Some followers of the QAnon conspiracy theory might decide to engage in real-world violence against the ruling Democrats, FBI and Homeland Security analysts wrote in a memo provided to Congress that has now been made public.
“We assess that some DVE [domestic violent extremist] adherents of QAnon likely will begin to believe they can no longer ‘trust the plan’ referenced in QAnon posts and that they have an obligation to change from serving as ‘digital soldiers’ towards engaging in real world violence—including harming perceived members of the ‘cabal’ such as Democrats and other political opposition—instead of continually awaiting Q’s promised actions which have not occurred,” says the memo, breathlessly reported by CNN and other corporate media outlets as a clear and present danger to the US.
Right below that assessment of likelihood, however, the FBI and DHS say that other QAnon adherents “likely will disengage from the movement or reduce their involvement in the wake of the administration change,” which might be “spurred by the large mainstream social media deplatforming of QAnon content.”
The memo itself leads with the disclaimer that it’s “provided for informational purposes only.” It is dated June 4, and was provided to Congress at the request of Senator Martin Heinrich (D-New Mexico), a member of the Senate Intelligence Committee, according to CNN. An earlier, classified version of the memo was provided to lawmakers in February, according to Heinrich.
This might explain why there are references to mass deplatforming of QAnon – which was going on in the wake of the January 6 riot at the US Capitol – and that the most recent example of “DVE activity” is dated January 8.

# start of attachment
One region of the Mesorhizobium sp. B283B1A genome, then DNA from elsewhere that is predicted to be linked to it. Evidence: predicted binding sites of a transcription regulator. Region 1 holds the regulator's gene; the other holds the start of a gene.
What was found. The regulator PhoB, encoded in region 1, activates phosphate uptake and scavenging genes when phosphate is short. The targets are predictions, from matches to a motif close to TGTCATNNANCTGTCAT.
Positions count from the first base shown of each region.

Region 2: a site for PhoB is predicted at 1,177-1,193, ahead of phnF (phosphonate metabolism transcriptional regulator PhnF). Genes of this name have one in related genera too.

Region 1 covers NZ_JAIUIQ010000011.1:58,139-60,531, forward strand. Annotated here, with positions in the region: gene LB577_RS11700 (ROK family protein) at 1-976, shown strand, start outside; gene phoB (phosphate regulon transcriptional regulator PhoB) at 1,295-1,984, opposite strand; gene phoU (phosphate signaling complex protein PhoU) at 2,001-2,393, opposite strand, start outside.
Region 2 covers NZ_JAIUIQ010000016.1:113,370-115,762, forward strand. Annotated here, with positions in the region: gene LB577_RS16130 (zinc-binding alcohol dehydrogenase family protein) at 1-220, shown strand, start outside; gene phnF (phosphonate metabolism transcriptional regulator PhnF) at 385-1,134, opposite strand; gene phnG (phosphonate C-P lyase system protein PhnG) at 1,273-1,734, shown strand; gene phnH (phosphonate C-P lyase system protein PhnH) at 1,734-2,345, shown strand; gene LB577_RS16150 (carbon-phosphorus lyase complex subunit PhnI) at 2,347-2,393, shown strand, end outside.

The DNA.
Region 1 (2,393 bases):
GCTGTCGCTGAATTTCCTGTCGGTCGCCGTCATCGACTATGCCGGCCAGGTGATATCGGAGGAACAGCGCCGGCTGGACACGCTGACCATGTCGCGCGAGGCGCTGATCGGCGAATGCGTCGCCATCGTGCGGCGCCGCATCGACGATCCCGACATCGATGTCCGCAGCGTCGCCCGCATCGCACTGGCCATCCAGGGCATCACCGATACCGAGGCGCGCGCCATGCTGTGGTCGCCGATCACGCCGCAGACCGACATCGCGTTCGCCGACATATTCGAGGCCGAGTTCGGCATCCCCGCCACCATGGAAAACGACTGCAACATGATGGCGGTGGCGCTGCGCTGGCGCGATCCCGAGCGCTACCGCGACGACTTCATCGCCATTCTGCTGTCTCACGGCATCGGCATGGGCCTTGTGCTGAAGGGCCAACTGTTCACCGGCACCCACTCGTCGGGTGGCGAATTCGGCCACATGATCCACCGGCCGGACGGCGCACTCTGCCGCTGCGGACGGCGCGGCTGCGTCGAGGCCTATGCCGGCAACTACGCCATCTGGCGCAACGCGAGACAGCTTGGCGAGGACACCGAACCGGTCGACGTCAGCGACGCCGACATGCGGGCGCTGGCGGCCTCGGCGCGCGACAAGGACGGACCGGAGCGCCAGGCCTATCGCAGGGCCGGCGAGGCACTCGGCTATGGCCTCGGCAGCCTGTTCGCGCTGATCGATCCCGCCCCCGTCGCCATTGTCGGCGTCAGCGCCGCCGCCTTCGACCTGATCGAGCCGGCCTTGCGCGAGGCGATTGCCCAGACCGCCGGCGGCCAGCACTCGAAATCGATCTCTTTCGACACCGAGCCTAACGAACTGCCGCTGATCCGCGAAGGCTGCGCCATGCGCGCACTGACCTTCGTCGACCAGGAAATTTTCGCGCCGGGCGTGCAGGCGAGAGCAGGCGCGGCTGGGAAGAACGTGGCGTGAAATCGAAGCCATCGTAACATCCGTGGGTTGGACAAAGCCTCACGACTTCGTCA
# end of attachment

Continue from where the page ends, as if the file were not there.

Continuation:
One of the examples, dated back to March 2020, was also questioned by an expert. There was “no evidence” that the train derailment in California “was directly linked to QAnon,” said Marc-Andre Argentino of the International Centre for the Study of Radicalisation (ICSR) at King’s College London.
The memo says more than 20 QAnon followers were among those arrested for trespassing at the Capitol on January 6. Over 400 people have been charged in connection with the riot, however. As 25,000 National Guard troops deployed to Washington, DC to secure Joe Biden’s inauguration, mainstream media outlets cited a purported FBI memo warning about militias threatening to storm DC and state capitals. No one showed up on the appointed day, however.
As criticism of the “occupation” in DC grew, the Capitol Police cited another secret intelligence bulletin claiming QAnon, Boogaloo Boys, or some other sovereign citizen militia would try to attack the Capitol on March 4. The House adjourned early citing the threat, while the Senate carried on. Nothing happened.
The Capitol was actually attacked on April 2, but not by QAnon. An African-American man rammed into a barricade, killing one Capitol Police officer and attacking another with a knife before he was shot to death. He claimed to have been a member of Nation of Islam, which disavowed him. The last remaining 2,000 National Guard troops departed the Capitol on May 24.
According to the FBI memo, followers of the QAnon conspiracy theory believe that the US is run by “a corrupt cabal of ‘global elites’ and ‘deep state’ actors run a Satan-worshiping international child sex trafficking ring,” which Donald Trump tried to oppose while president.
Democrats have accused the Republican party of being QAnon believers, but a recent poll suggested that 23% of Republicans – as well as 15% of independent voters and 8% of Democrats – actually found the conspiracy theory plausible.